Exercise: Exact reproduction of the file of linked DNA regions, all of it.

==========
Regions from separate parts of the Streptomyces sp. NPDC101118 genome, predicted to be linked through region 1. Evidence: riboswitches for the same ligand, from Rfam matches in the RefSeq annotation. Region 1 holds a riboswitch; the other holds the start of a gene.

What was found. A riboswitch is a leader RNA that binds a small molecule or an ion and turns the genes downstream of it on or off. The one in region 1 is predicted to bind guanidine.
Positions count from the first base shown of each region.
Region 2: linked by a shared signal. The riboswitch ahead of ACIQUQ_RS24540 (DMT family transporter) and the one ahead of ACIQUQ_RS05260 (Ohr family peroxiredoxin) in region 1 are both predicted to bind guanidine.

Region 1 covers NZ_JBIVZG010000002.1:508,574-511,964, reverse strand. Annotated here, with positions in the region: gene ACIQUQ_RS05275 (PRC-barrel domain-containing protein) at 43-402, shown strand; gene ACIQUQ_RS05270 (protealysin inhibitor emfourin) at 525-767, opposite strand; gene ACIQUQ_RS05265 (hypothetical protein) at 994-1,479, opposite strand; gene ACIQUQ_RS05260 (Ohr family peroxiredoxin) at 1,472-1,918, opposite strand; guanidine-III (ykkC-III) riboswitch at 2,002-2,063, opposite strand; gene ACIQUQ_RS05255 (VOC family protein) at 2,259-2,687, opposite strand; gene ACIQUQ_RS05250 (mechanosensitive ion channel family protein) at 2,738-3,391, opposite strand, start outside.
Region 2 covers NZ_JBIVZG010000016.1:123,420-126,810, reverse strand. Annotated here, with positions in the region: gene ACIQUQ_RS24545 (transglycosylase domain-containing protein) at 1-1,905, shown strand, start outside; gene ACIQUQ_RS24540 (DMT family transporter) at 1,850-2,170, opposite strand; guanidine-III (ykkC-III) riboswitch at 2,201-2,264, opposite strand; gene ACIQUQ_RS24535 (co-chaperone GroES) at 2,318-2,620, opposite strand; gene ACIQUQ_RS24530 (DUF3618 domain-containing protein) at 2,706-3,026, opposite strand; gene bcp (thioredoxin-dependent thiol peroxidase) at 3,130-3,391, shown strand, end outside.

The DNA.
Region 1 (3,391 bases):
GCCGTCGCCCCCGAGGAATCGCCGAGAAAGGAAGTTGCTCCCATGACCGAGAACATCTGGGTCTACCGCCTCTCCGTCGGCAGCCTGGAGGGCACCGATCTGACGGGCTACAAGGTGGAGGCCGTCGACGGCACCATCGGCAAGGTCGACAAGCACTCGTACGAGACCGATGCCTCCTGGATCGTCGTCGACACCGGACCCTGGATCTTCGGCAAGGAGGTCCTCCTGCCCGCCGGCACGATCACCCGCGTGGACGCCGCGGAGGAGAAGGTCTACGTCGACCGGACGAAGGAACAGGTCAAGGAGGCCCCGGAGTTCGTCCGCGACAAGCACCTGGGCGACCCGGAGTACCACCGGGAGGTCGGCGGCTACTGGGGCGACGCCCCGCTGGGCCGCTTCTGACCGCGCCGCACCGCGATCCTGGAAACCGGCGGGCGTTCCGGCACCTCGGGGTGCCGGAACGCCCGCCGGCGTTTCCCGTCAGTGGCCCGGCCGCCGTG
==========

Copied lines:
Regions from separate parts of the Streptomyces sp. NPDC101118 genome, predicted to be linked through region 1. Evidence: riboswitches for the same ligand, from Rfam matches in the RefSeq annotation. Region 1 holds a riboswitch; the other holds the start of a gene.

What was found. A riboswitch is a leader RNA that binds a small molecule or an ion and turns the genes downstream of it on or off. The one in region 1 is predicted to bind guanidine.
Positions count from the first base shown of each region.
Region 2: linked by a shared signal. The riboswitch ahead of ACIQUQ_RS24540 (DMT family transporter) and the one ahead of ACIQUQ_RS05260 (Ohr family peroxiredoxin) in region 1 are both predicted to bind guanidine.

Region 1 covers NZ_JBIVZG010000002.1:508,574-511,964, reverse strand. Annotated here, with positions in the region: gene ACIQUQ_RS05275 (PRC-barrel domain-containing protein) at 43-402, shown strand; gene ACIQUQ_RS05270 (protealysin inhibitor emfourin) at 525-767, opposite strand; gene ACIQUQ_RS05265 (hypothetical protein) at 994-1,479, opposite strand; gene ACIQUQ_RS05260 (Ohr family peroxiredoxin) at 1,472-1,918, opposite strand; guanidine-III (ykkC-III) riboswitch at 2,002-2,063, opposite strand; gene ACIQUQ_RS05255 (VOC family protein) at 2,259-2,687, opposite strand; gene ACIQUQ_RS05250 (mechanosensitive ion channel family protein) at 2,738-3,391, opposite strand, start outside.
Region 2 covers NZ_JBIVZG010000016.1:123,420-126,810, reverse strand. Annotated here, with positions in the region: gene ACIQUQ_RS24545 (transglycosylase domain-containing protein) at 1-1,905, shown strand, start outside; gene ACIQUQ_RS24540 (DMT family transporter) at 1,850-2,170, opposite strand; guanidine-III (ykkC-III) riboswitch at 2,201-2,264, opposite strand; gene ACIQUQ_RS24535 (co-chaperone GroES) at 2,318-2,620, opposite strand; gene ACIQUQ_RS24530 (DUF3618 domain-containing protein) at 2,706-3,026, opposite strand; gene bcp (thioredoxin-dependent thiol peroxidase) at 3,130-3,391, shown strand, end outside.

The DNA.
Region 1 (3,391 bases):
GCCGTCGCCCCCGAGGAATCGCCGAGAAAGGAAGTTGCTCCCATGACCGAGAACATCTGGGTCTACCGCCTCTCCGTCGGCAGCCTGGAGGGCACCGATCTGACGGGCTACAAGGTGGAGGCCGTCGACGGCACCATCGGCAAGGTCGACAAGCACTCGTACGAGACCGATGCCTCCTGGATCGTCGTCGACACCGGACCCTGGATCTTCGGCAAGGAGGTCCTCCTGCCCGCCGGCACGATCACCCGCGTGGACGCCGCGGAGGAGAAGGTCTACGTCGACCGGACGAAGGAACAGGTCAAGGAGGCCCCGGAGTTCGTCCGCGACAAGCACCTGGGCGACCCGGAGTACCACCGGGAGGTCGGCGGCTACTGGGGCGACGCCCCGCTGGGCCGCTTCTGACCGCGCCGCACCGCGATCCTGGAAACCGGCGGGCGTTCCGGCACCTCGGGGTGCCGGAACGCCCGCCGGCGTTTCCCGTCAGTGGCCCGGCCGCCGTG